Just for completion's sake I will note that he saw a career high shooting percentage (17%) in 2018-19 and that marks the third straight year that his shooting percentage rose. His three year average is closer to 15%. A 15% shooting year would have dropped him five goals. Also worth noting is that 2017-18 saw a drop in shot pace (240 total) from 2017-18, though still just over three shots a game. His total percent of his team’s power play has also risen for four straight years topping out in 2018-19 at 77.4%.
At the end of the day what does all of that mean? Well he is still Connor McDavid so I don’t think a small drop in shots and a slight drop in shooting percentage means anything too significant at this point. Maybe it means he is more likely to repeat his 115 point season rather than eclipse 120, but either way he is still a great own.
1. Nathan MacKinnon (6)
While Mackinnon does not beat McDavid in points (99 on the season) he just edges him in value due to prolific shooting (365 shots) and better peripherals. MacKinnon’s 99 points, was a career high, though the pace was slightly off 2017-18s full season pace. He also saw career high in goals, shots and power play points.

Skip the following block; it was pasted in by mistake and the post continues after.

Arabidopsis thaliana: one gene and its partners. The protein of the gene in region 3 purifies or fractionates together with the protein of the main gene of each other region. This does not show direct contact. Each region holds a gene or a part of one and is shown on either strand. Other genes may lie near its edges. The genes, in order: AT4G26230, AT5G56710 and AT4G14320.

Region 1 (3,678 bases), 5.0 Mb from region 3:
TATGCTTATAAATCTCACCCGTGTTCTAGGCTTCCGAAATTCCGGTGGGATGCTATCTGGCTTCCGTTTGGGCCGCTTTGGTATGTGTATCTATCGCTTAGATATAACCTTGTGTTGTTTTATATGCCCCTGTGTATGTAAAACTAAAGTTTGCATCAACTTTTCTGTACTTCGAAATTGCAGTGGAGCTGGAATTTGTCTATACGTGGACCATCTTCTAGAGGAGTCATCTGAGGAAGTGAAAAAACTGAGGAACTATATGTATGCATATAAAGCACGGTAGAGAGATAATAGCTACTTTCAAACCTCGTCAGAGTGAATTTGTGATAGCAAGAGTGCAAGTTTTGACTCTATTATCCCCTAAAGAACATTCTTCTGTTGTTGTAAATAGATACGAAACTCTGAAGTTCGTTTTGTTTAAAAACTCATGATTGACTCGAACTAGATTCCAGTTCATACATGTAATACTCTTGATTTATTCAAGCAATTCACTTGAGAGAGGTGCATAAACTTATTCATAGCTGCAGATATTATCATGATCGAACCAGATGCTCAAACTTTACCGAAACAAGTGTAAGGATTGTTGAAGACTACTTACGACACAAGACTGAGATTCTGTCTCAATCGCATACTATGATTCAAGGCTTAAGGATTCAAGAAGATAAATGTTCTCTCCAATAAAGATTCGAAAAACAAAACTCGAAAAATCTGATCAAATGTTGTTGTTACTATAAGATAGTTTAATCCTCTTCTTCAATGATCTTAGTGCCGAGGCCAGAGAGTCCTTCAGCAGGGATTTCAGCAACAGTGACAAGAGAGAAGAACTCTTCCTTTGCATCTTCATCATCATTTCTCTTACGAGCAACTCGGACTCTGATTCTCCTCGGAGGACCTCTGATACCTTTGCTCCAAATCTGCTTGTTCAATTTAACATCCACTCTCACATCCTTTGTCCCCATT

MacKinnon checks all of the boxes we would hope to check for a player having a career year. His career high in goals comes with a very reasonable 11.2% shooting percentage, due to the career high in shots. That career high in shots also came with a career high in total time on ice, at just over 22 minutes a night. His career high in power play points also came with a career high in power play time topping out at over four minutes a night.
The moral of this story is that everything looks great for a potential repeat in 2019-20. We might expect a career high season to come with inflated numbers somewhere, but that is just not the case. His shooting percentage, five on five team shooting percentage, and IPP are all on the normal to low side if anything.
Bubble Players (just missed a top ranking):